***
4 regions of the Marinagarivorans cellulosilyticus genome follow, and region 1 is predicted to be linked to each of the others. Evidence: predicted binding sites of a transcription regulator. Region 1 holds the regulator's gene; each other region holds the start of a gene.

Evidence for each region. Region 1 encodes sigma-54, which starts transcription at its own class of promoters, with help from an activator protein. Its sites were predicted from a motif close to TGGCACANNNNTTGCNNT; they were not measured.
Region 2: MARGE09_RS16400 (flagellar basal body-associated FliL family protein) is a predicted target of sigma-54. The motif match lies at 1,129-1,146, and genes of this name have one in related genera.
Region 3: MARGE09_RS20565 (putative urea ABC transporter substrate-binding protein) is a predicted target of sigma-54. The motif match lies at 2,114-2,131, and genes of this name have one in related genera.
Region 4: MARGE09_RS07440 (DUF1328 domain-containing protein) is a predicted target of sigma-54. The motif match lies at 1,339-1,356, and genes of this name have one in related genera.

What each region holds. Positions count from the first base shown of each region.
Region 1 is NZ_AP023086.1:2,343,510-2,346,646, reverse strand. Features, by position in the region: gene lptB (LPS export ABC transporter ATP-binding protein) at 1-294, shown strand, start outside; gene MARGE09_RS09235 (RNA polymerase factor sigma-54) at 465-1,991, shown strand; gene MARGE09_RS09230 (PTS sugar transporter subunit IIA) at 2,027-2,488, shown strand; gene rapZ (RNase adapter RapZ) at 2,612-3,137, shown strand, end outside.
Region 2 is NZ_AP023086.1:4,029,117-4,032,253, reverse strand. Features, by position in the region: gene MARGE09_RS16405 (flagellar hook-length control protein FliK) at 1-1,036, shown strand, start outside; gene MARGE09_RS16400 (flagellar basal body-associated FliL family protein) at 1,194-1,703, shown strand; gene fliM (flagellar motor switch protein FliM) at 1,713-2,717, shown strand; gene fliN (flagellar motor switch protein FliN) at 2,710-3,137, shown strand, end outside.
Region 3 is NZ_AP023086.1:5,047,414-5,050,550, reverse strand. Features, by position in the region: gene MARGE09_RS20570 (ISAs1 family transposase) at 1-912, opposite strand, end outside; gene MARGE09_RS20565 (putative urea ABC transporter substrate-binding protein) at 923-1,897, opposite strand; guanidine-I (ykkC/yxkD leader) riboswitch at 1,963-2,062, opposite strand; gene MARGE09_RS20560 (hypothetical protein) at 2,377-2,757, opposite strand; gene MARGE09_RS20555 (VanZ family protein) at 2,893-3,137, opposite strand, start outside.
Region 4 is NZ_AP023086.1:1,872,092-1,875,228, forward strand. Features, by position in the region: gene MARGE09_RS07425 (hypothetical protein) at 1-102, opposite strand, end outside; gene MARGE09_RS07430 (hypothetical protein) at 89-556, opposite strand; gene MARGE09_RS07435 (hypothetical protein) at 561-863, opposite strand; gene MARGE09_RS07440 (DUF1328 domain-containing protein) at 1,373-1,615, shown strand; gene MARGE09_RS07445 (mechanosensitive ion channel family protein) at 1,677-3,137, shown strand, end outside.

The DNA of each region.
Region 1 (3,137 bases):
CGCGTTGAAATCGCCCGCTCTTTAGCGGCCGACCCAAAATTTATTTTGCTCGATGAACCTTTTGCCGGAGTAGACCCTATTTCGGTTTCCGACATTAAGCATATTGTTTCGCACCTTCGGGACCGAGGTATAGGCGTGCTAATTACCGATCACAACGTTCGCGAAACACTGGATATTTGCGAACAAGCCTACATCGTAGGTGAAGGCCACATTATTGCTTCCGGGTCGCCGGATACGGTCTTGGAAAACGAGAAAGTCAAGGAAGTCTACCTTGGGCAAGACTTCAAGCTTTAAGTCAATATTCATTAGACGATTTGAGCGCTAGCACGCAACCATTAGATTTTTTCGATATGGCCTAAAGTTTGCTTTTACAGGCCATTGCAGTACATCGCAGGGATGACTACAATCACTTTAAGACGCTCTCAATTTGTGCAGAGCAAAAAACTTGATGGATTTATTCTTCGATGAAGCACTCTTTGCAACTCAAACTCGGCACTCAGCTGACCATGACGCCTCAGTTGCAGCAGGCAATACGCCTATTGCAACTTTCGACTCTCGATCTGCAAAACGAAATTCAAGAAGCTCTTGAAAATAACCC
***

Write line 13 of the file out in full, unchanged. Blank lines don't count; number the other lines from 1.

CGCGTTGAAATCGCCCGCTCTTTAGCGGCCGACCCAAAATTTATTTTGCTCGATGAACCTTTTGCCGGAGTAGACCCTATTTCGGTTTCCGACATTAAGCATATTGTTTCGCACCTTCGGGACCGAGGTATAGGCGTGCTAATTACCGATCACAACGTTCGCGAAACACTGGATATTTGCGAACAAGCCTACATCGTAGGTGAAGGCCACATTATTGCTTCCGGGTCGCCGGATACGGTCTTGGAAAACGAGAAAGTCAAGGAAGTCTACCTTGGGCAAGACTTCAAGCTTTAAGTCAATATTCATTAGACGATTTGAGCGCTAGCACGCAACCATTAGATTTTTTCGATATGGCCTAAAGTTTGCTTTTACAGGCCATTGCAGTACATCGCAGGGATGACTACAATCACTTTAAGACGCTCTCAATTTGTGCAGAGCAAAAAACTTGATGGATTTATTCTTCGATGAAGCACTCTTTGCAACTCAAACTCGGCACTCAGCTGACCATGACGCCTCAGTTGCAGCAGGCAATACGCCTATTGCAACTTTCGACTCTCGATCTGCAAAACGAAATTCAAGAAGCTCTTGAAAATAACCC